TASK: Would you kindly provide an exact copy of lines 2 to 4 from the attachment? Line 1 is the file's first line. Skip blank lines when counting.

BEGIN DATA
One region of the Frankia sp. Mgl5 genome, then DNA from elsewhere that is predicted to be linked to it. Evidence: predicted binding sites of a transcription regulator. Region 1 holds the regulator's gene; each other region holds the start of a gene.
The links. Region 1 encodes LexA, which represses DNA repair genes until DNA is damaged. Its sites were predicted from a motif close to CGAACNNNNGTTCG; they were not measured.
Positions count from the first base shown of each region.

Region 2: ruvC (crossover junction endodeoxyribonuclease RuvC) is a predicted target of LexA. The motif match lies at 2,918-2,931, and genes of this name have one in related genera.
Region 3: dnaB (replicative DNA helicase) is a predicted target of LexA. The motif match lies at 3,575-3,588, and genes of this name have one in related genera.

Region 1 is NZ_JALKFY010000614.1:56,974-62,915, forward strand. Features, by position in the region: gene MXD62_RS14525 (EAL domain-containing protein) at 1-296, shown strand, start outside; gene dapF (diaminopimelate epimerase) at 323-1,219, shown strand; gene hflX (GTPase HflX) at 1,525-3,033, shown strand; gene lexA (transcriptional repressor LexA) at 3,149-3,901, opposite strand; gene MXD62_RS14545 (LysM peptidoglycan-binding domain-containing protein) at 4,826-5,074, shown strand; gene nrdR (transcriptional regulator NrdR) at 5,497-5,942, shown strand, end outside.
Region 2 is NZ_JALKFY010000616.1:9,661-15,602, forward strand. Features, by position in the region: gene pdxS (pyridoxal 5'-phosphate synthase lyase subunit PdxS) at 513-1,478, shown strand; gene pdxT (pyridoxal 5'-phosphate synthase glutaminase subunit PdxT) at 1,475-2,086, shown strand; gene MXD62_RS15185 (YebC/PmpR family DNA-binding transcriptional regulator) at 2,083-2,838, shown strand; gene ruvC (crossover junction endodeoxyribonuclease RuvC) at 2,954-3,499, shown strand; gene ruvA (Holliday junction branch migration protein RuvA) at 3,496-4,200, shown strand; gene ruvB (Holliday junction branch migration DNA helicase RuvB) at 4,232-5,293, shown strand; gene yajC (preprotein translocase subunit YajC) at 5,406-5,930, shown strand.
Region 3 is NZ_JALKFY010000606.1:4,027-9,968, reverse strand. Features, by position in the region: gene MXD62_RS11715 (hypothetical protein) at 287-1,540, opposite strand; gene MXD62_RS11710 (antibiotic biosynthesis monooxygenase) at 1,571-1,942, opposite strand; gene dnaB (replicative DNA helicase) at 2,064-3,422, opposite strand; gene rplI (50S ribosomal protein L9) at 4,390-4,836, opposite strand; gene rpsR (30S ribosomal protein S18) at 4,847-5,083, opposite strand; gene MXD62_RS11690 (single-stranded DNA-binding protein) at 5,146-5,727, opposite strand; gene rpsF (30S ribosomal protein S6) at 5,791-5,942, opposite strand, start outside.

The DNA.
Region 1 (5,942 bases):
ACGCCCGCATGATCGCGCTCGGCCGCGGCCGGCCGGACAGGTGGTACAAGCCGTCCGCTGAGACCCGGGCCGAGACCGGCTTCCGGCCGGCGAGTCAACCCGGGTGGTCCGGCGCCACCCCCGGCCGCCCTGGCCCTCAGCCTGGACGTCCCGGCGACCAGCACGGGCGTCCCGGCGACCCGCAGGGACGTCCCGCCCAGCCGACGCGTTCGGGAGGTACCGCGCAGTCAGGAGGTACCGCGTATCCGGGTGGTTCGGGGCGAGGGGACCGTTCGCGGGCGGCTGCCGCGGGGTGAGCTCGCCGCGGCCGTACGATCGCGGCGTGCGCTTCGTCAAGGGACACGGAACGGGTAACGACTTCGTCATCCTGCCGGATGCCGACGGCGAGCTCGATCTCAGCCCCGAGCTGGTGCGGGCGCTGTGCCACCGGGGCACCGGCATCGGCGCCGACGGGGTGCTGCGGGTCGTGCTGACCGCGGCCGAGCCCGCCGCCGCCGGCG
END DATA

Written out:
The links. Region 1 encodes LexA, which represses DNA repair genes until DNA is damaged. Its sites were predicted from a motif close to CGAACNNNNGTTCG; they were not measured.
Positions count from the first base shown of each region.

Region 2: ruvC (crossover junction endodeoxyribonuclease RuvC) is a predicted target of LexA. The motif match lies at 2,918-2,931, and genes of this name have one in related genera.